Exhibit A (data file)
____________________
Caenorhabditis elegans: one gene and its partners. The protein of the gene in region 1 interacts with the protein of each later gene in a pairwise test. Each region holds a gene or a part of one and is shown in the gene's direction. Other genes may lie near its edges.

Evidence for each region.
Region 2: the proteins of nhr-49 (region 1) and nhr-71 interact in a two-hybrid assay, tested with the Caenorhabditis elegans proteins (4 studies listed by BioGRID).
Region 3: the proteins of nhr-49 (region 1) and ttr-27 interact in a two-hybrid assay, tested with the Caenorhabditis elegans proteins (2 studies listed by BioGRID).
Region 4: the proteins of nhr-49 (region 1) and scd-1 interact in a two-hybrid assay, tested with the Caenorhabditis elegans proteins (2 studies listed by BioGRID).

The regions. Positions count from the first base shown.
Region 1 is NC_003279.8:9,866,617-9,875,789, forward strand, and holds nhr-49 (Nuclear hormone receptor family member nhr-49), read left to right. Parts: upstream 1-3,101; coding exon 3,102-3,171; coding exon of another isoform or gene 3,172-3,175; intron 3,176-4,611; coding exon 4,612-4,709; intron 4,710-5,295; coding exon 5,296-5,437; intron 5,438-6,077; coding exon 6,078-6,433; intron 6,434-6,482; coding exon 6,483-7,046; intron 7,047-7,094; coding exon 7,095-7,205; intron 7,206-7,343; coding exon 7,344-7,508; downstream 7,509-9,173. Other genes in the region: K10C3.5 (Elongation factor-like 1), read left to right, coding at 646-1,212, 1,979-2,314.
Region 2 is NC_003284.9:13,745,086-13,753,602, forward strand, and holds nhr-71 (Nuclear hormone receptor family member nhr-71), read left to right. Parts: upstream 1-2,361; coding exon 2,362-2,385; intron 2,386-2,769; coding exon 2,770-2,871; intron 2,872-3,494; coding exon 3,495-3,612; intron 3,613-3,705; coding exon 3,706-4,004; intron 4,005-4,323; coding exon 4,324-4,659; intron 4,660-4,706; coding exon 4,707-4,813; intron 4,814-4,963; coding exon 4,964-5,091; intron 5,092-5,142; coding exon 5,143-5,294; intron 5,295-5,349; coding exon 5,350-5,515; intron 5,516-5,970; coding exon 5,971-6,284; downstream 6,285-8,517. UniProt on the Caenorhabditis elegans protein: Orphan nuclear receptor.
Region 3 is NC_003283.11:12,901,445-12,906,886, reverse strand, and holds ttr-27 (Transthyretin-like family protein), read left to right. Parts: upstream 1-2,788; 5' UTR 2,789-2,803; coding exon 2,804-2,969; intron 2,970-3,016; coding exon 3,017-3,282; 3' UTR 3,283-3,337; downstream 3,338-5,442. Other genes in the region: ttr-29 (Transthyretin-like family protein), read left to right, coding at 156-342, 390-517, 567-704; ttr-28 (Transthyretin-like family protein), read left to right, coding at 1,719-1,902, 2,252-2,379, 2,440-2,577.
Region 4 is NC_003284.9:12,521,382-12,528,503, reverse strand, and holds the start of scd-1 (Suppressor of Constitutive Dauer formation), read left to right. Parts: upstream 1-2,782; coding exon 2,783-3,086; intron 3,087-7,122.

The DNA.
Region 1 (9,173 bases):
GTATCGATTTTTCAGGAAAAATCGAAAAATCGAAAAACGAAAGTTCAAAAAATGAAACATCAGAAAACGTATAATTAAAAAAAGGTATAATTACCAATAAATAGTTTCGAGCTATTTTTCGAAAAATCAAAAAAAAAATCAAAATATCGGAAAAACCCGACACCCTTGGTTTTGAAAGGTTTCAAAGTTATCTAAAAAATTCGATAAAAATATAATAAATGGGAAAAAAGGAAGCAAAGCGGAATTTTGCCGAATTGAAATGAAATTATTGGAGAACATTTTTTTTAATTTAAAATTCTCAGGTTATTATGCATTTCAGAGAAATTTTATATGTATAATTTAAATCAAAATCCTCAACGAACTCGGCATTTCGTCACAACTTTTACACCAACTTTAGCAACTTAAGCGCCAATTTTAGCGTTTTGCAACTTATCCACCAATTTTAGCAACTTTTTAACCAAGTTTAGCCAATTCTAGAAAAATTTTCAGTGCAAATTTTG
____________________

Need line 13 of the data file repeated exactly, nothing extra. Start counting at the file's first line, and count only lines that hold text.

GTATCGATTTTTCAGGAAAAATCGAAAAATCGAAAAACGAAAGTTCAAAAAATGAAACATCAGAAAACGTATAATTAAAAAAAGGTATAATTACCAATAAATAGTTTCGAGCTATTTTTCGAAAAATCAAAAAAAAAATCAAAATATCGGAAAAACCCGACACCCTTGGTTTTGAAAGGTTTCAAAGTTATCTAAAAAATTCGATAAAAATATAATAAATGGGAAAAAAGGAAGCAAAGCGGAATTTTGCCGAATTGAAATGAAATTATTGGAGAACATTTTTTTTAATTTAAAATTCTCAGGTTATTATGCATTTCAGAGAAATTTTATATGTATAATTTAAATCAAAATCCTCAACGAACTCGGCATTTCGTCACAACTTTTACACCAACTTTAGCAACTTAAGCGCCAATTTTAGCGTTTTGCAACTTATCCACCAATTTTAGCAACTTTTTAACCAAGTTTAGCCAATTCTAGAAAAATTTTCAGTGCAAATTTTG